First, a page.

Preparing for the mobile data revolution

Every parameter is pointing toward mobile phones replacing bank branches, ATM cards and much more. But are telecom companies ready to take the consumer onslaught and ensure safe transactions?

The global telecommunications (telecom) industry has witnessed several changes. The noteworthy ones include infrastructure upgradation and access to new age networks (such as 4G, Long-Term Evolution (LTE)) which are gaining prominence, moving the core product in telecom from voice calls to data. Secondly, with the availability of affordable smart phones, mobile penetration as well as number of users accessing data services has increased considerably. These trends collectively have given rise to the third trend, where mobile phones have become more than just communication devices. They are assuming a larger role in the life of users by becoming the primary screen and a single point of access for entertainment, banking, social networking and many others aspects.

Consumer research reports released have predicted that the number of mobile phone users in India is expected to rise to 730.7 million this year. Additionally, as per Statista Inc., one of the leading statistics companies on the internet, the number of smartphone users in India is predicted to reach 340 million in 2017, that could rise to 480 million by 2021.This has made India the second largest smartphone mobile market in the world, ahead of the US. However, while the internet penetration rates in 2016 has reached to 27% from 22% in 2015, there is still a lot of room for future growth.

The Indian market has been at the forefront in embracing changes such as data revolution, mCommerce etc. New entrants in the 4G space are revolutionizing the voice and data markets. Other telecom operators too, have responded aggressively to the increasing competition.

In a significant move by the Government, the role of telecom is expected to become pivotal in transforming and driving consumer behaviour. The demonetization drive saw mobile money and E- wallets turning crucial to move to a cashless economy. E-wallets and related companies in the digital payment space quickly grasped the opportunity to become adequate substitutes for physical currency, and one of the biggest gainers. According to media reports, certain mobile wallet companies saw as much as a fivefold increase in overall traffic post the demonetization announcement. They claimed that the number of app downloads tripled and there was a 250% surge in overall transactions and transaction value. Others expressed to witnessing a 40% increase in app downloads, within less than 18 hours.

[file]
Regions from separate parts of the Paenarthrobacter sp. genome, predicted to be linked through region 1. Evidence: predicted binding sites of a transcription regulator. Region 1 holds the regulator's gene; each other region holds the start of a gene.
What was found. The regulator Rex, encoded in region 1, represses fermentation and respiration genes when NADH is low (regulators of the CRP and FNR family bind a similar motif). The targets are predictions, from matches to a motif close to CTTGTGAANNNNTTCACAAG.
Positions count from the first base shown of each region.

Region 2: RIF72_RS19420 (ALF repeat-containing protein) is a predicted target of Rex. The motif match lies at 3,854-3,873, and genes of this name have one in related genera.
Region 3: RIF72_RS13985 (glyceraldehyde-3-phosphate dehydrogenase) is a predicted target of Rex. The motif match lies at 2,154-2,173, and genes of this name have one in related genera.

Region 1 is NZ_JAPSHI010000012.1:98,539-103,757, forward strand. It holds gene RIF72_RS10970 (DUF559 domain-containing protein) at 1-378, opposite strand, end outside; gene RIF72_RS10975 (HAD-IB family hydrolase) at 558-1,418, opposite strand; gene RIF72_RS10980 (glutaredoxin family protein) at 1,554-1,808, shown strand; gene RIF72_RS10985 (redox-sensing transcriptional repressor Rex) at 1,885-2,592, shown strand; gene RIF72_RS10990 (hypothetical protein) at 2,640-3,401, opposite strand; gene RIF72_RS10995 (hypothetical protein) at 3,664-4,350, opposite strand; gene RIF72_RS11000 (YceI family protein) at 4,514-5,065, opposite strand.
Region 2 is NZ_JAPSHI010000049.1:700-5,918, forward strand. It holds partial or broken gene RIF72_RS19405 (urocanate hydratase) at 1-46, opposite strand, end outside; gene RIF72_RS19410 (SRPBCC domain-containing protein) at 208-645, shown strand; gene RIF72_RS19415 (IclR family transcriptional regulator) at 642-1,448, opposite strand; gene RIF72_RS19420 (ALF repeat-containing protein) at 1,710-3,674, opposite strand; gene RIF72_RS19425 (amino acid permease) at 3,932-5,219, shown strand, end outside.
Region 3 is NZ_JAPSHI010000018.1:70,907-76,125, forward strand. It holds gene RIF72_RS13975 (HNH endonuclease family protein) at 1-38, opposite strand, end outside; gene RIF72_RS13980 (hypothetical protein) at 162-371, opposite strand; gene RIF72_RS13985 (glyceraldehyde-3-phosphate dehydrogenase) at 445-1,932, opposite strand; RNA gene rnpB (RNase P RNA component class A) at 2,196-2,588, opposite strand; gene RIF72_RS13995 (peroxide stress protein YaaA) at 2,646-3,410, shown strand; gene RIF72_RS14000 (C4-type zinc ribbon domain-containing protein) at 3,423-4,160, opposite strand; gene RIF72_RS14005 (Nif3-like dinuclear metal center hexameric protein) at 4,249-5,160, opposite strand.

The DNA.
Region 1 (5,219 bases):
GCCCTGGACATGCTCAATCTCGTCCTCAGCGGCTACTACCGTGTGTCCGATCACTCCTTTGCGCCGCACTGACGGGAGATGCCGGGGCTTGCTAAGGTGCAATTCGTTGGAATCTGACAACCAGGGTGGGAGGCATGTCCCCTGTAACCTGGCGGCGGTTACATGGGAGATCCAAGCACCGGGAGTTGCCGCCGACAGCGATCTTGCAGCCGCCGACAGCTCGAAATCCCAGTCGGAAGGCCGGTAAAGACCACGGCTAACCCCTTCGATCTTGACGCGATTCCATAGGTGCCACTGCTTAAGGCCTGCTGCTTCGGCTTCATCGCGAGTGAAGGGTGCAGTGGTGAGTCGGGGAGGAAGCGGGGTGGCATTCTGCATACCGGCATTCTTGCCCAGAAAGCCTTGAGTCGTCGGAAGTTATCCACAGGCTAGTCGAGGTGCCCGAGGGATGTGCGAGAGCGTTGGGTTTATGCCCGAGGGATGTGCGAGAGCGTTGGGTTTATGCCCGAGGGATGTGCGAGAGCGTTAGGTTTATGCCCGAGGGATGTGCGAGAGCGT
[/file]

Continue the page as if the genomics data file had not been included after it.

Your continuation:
However, the telecom industry also needs to gear up to the challenges in maintaining data privacy, transparency in commercial transactions and compliance with local laws that would come due to surge in usage of data and increased volume of commercial transactions being done using mobile money. The Know Your Customer (KYC) norms in the sector still have scope for improvement, and possibly match those of other regulated sectors. Risks related to fraud and other forms of unethical conduct need to be taken into consideration for future growth and sustainability of the sector.

Keeping pace with technological changes, data protection and preservation, regulatory compliance, trainings and knowledge enhancement, regular audits, surprise checks, investigations into allegations, setting up proactive monitoring systems, whistle-blowing helplines and building robust compliance frameworks are some steps that would enable telecom businesses to deal with the imminent risks and challenges ahead.

Follow @EY_India and track #EYForensic for regular updates


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